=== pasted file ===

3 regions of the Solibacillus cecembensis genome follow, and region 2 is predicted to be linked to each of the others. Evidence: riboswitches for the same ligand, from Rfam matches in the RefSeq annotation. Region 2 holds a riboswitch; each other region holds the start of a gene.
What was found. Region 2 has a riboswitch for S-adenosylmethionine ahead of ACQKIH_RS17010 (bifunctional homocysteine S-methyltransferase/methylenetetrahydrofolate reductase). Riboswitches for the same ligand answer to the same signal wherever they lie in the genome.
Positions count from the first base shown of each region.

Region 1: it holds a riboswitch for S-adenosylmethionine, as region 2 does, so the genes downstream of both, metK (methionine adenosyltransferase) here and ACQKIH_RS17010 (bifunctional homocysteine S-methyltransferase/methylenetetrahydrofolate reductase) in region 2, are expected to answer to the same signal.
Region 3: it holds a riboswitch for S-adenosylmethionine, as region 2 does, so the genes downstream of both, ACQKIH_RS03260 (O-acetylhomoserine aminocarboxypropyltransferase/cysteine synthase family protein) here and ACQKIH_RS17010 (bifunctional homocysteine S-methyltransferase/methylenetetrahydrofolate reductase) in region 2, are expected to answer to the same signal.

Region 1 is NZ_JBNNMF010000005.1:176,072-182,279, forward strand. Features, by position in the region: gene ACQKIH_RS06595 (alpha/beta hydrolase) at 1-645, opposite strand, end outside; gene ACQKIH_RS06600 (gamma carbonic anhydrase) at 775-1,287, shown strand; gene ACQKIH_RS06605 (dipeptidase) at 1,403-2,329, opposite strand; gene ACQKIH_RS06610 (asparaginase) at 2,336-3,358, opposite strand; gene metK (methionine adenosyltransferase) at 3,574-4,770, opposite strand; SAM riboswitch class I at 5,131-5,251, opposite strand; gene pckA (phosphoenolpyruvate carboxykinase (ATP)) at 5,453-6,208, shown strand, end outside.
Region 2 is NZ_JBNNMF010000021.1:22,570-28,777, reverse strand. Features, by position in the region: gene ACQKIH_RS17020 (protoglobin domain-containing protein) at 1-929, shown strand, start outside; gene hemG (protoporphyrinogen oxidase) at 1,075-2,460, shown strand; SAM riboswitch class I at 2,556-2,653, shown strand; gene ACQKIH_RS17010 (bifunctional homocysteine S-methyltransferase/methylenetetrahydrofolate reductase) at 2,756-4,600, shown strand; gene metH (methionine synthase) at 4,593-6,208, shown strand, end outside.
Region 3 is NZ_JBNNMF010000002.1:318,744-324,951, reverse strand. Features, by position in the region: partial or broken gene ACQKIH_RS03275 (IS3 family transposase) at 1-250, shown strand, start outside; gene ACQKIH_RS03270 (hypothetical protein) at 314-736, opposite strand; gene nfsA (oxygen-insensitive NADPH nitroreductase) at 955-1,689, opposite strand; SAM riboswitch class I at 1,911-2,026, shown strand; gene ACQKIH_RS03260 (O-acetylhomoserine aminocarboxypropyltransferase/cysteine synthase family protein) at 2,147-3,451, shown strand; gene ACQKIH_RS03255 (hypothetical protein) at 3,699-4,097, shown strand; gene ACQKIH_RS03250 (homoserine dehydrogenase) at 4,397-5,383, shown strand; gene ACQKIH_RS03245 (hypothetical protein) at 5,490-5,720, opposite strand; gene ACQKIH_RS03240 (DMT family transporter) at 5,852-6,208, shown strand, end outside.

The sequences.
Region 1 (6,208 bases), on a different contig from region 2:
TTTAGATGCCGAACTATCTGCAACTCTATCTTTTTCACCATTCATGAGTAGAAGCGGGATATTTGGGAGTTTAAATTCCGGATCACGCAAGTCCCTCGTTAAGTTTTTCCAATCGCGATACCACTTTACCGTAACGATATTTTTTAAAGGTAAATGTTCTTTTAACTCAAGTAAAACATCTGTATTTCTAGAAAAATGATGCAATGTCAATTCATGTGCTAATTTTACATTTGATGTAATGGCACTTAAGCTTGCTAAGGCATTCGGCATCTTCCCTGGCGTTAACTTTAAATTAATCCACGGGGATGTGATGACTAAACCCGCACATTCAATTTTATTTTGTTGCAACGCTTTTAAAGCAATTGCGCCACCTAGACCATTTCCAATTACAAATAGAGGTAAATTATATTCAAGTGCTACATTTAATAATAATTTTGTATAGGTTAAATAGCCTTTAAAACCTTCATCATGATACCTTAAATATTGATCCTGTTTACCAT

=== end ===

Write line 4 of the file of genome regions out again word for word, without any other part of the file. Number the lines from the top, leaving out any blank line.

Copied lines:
Region 1: it holds a riboswitch for S-adenosylmethionine, as region 2 does, so the genes downstream of both, metK (methionine adenosyltransferase) here and ACQKIH_RS17010 (bifunctional homocysteine S-methyltransferase/methylenetetrahydrofolate reductase) in region 2, are expected to answer to the same signal.